So, sadly we are NEVER going to see these (above) poses of Beckham anymore.  We are more likely to see the ones below as Becks transitions into full model-mode, with a sprinkling of footy here and there.  His contribution to football can & will NOT be limited to stats compiled while he was confined to minutes on the pitch, and that is just the simple truth of the matter, whichever way you choose to BEND it!

The One-Club LEGENDS!

A player who undoubtedly fulfilled the immense potential shown during the Fledgling stages of his career.  Paul The Ginger Ninja Scholes has generally been described as “one of the finest midfielders of his generation”, and my endorsement of that statement is unreserved.  What you will NEVER hear though, is that Scholesy was the “finest tackler of his generation”.  Quite the opposite is true, and in a decorated career that spanned 2 decades (including a brief retirement) it is quite interesting that Scholes never really mastered the art of how to get stuck-in, LEGALLY!  BUT that is one facet of his game his fans will gladly send-off, and 99 EPL (3rd most of all time) + 32 Champions League (all time record) yellow cards later , who can blame them?

The things that will be missed will be the laser-like accurate passes over great distances (very Hollywood), the ability to effortlessly dictate play from the middle of the park while leaving a mark on proceedings (yup, and the occasional shin, thigh, groin, ankle etc).  Balls will rarely ever be as sweetly struck as they were when they left his boot.  No longer will we witness the Ginger Ninja lurking with obvious intent on the edge of penalty areas, seemingly disinterested, only to pounce on a rebound and hammer home that signature pile-driver!  Or those late surges into the box to sneak in the odd goal that usually cued this Kumbaya themed chant from the Old Trafford faithful.  “Paaaaaaul SCHOOOOOOOLES he scores goooooooals”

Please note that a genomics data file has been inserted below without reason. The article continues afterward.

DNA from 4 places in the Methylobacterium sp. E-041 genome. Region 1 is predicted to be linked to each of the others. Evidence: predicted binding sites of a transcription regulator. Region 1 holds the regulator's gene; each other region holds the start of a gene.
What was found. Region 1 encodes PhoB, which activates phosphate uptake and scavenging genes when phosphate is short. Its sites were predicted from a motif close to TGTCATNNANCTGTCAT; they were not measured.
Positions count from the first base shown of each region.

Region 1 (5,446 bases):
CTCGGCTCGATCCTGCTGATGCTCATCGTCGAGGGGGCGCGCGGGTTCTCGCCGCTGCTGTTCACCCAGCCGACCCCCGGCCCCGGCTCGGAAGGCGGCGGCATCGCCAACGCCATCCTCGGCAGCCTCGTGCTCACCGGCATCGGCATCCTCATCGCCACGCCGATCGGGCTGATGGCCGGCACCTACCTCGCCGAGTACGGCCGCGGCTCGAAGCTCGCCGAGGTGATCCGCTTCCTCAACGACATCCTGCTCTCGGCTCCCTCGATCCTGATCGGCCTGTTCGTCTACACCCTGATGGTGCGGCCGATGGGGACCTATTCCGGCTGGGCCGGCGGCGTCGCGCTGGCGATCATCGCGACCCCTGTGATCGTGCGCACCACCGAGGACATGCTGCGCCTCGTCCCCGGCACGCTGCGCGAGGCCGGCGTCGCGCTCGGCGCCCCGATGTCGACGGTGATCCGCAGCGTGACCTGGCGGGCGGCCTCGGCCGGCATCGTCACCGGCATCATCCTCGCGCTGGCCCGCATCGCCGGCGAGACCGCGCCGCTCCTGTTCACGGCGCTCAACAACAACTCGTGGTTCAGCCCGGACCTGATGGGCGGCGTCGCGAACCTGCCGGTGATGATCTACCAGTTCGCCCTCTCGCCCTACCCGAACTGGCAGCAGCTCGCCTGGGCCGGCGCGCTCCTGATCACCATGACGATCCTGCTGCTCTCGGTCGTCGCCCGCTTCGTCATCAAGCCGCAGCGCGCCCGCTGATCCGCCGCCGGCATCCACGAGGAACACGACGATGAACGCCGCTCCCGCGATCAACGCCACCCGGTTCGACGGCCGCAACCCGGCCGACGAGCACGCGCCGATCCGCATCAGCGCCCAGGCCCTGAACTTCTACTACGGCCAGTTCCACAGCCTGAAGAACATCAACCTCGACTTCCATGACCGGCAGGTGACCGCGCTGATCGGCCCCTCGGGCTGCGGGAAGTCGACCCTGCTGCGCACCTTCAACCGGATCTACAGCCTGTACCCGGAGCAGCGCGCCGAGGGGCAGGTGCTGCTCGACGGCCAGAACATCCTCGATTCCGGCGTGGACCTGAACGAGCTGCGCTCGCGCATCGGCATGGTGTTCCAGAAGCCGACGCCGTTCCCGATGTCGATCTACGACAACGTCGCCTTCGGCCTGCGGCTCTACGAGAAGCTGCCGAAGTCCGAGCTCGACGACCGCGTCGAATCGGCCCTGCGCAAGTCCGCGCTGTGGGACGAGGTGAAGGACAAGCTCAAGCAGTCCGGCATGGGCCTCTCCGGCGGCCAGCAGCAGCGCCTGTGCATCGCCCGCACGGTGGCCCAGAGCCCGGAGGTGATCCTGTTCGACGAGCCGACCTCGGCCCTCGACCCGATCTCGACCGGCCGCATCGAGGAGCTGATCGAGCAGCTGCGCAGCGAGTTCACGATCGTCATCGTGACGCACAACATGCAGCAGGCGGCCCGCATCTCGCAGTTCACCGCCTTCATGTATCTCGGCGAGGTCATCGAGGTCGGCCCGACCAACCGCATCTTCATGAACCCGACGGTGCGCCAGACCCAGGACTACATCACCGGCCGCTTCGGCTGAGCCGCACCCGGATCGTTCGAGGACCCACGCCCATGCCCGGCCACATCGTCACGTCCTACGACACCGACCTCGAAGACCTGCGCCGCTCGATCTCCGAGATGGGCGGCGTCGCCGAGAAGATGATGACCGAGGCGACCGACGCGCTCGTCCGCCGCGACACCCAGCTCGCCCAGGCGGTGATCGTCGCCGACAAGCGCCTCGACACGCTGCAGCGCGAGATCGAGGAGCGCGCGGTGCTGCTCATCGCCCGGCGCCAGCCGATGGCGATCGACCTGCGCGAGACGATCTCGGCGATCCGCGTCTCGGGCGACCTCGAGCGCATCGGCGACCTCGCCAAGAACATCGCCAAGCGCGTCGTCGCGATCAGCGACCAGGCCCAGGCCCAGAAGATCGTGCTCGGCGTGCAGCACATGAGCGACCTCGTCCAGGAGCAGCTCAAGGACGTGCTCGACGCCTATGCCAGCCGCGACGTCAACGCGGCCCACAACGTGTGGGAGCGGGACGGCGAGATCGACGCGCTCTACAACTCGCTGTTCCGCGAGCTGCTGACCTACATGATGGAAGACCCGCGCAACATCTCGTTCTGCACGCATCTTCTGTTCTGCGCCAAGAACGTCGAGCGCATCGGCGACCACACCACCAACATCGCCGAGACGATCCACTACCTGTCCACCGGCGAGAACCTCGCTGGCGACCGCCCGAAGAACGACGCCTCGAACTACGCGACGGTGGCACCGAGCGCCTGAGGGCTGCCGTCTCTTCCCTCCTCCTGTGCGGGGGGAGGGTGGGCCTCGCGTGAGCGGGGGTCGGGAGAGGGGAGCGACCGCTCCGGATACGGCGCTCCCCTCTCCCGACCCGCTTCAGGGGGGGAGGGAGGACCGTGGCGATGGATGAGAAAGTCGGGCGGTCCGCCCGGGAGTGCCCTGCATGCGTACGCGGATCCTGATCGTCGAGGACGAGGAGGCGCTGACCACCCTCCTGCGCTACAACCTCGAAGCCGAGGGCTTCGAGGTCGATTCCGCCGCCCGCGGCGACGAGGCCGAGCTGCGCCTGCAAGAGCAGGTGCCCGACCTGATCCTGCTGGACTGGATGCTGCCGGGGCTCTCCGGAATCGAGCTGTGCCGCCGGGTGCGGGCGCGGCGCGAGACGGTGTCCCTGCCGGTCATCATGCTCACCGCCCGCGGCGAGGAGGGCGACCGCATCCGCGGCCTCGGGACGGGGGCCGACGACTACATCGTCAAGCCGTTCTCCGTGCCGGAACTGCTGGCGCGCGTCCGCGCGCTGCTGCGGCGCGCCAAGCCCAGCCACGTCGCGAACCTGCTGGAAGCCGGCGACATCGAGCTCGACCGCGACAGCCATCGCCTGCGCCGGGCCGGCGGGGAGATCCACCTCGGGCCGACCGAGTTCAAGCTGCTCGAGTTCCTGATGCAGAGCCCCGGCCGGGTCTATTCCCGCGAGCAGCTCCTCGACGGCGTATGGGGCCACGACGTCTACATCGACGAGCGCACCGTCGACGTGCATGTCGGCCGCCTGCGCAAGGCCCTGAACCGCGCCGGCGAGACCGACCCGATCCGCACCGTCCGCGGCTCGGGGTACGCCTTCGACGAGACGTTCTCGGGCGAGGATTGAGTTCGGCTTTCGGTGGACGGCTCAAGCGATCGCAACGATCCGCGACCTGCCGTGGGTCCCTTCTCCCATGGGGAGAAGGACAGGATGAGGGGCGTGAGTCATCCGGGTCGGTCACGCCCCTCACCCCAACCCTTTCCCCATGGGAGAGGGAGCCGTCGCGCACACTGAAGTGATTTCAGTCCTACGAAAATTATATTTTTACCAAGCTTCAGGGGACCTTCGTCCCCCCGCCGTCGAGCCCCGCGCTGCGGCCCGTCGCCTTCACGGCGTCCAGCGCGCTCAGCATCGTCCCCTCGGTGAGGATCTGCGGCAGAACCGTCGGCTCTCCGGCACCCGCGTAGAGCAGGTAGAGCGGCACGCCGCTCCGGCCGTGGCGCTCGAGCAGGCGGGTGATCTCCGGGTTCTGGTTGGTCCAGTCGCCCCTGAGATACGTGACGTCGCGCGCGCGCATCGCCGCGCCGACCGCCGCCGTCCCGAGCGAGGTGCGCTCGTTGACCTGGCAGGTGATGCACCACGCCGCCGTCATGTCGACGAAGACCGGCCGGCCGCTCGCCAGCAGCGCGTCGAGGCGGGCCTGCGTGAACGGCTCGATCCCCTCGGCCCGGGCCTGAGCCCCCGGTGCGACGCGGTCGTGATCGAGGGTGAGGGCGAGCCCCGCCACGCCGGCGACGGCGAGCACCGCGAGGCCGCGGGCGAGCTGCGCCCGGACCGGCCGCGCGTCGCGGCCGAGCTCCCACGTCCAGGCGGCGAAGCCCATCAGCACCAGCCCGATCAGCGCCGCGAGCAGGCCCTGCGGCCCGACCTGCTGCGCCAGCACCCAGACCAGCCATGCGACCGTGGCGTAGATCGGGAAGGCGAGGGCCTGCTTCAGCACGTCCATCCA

While Zinedine Zidane’s noted regret is “that the opportunity to play alongside Paul never presented itself during my career”, other Scholes fans will regret not seeing him add to his amazing tally of 718 appearances in the ONLY club jersey he has ever worn, that of Manchester United!

Not many footballer’s can boast of a “similar” as Scholesy’s so it would be rather unfair to pit anyone against him.  BUT, be that as it may there are quite a number of parallels that can be drawn from Jaimie Carragher’s body of work, that would validate a comparison.  One club man?…check!  Former England international?….check!  Treble winner?….check!(you know what I mean).  So it’s rather curios that a man with such credentials would still find himself in the shadow of other football greats.  But the second fiddle theme rings true for James Lee Duncan Carragher.

  • His 737 appearances as a RED. = Second to Ian Callaghan’s 857.
  • His 508 Premier League appearances. = Second to Ryan Giggs’ 660 (and still counting), when only considering one-club-men.
  • His 27 England Under 21 appearances = Second to Scott Carson’s 29.